will more quickly and more energetically recover from major conflict.
9. The likelihood for a pastor to bring renewal to a congregation dominated by laggards
may be very low while the likelihood for a pastor to lead renewal in a congregation
dominated by early adopters may be much higher.
10. Much of what a pastors leadership is able to affect may not depend so much on
his own abilities, talents and creativity so much as the relative prevalence and
distribution of adopter behaviors in that congregation which will support--or
11. Trying to change the skewed-ness of the distribution of adopter behaviors in the
church can be a various precarious task; indeed it it not without its difficulties.
However, humanly speaking, it is likely one of the most significant things necessary for
12. Sometimes the greatest challenges in ministry are when a minority of laggards leads
and overpowers a congregation with an otherwise normal distribution. In such churches
antagonistic activity may be at constantly high levels as the small number of antagonists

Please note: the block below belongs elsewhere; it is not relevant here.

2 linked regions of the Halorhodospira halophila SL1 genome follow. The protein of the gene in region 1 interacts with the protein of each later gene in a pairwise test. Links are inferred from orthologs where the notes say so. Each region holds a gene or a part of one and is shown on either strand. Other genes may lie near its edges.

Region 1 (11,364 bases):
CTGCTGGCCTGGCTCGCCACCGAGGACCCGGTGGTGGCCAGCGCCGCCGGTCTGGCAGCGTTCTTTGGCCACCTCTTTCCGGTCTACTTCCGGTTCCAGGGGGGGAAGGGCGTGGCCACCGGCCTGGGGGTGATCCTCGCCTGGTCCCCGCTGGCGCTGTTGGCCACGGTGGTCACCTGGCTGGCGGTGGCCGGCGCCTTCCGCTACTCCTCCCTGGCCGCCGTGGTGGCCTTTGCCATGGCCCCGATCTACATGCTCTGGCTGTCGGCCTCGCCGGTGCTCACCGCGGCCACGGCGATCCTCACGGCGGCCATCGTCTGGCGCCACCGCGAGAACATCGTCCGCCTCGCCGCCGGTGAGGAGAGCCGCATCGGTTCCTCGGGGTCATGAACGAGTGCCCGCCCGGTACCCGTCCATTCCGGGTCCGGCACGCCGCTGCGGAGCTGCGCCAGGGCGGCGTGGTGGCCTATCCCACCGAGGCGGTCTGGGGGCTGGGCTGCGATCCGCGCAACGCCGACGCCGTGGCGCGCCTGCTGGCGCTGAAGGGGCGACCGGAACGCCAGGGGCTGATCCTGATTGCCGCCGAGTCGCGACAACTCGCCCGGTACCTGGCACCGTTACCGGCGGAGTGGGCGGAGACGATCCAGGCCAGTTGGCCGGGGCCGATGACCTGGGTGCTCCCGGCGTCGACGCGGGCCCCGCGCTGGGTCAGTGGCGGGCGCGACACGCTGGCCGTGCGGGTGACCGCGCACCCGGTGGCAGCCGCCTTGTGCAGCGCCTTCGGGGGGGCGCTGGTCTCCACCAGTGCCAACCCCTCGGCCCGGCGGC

recognize the smallness of their numbers...and the precariousness of their position. In
such cases, antagonists can be quite fearful, hypersensitive, and vocal.
13. Last, but most important, only God can make a congregation healthy through the
gracious, efficacious operation of the Holy Spirit working through Word and Sacrament.
New Wine In Old Wineskins?
- As a church planters, one of the amazing experiences I've had is that while in
established churches on may have to pull tooth and nail and bleed for years to introduce
and implement change, introducing change in a brand new congregation is often much
simpler. Often church planters can establish the traditions, the program, the directions
early on, often with little or no resistance. This is not to say that new
congregations of laggards have not been formed. I'm sure there are such congregations.
However, since there are less traditions in new churches to defend, the task of urging
adoption is generally easier in the upstart congregation.
- Whatever the size, age or context of ministry, over time every congregation will
experience the precarious challenge of putting new wine into old wineskins sooner or
later. Having considered adoption categories and characteristics, perhaps pastors ought to
give a greater degree of respect to Jesus' dictum, "You can't put new wine in an
old wineskin. If you do, it'll break."
- At the least, recognizing adopter behaviors can do much to help pastors understand the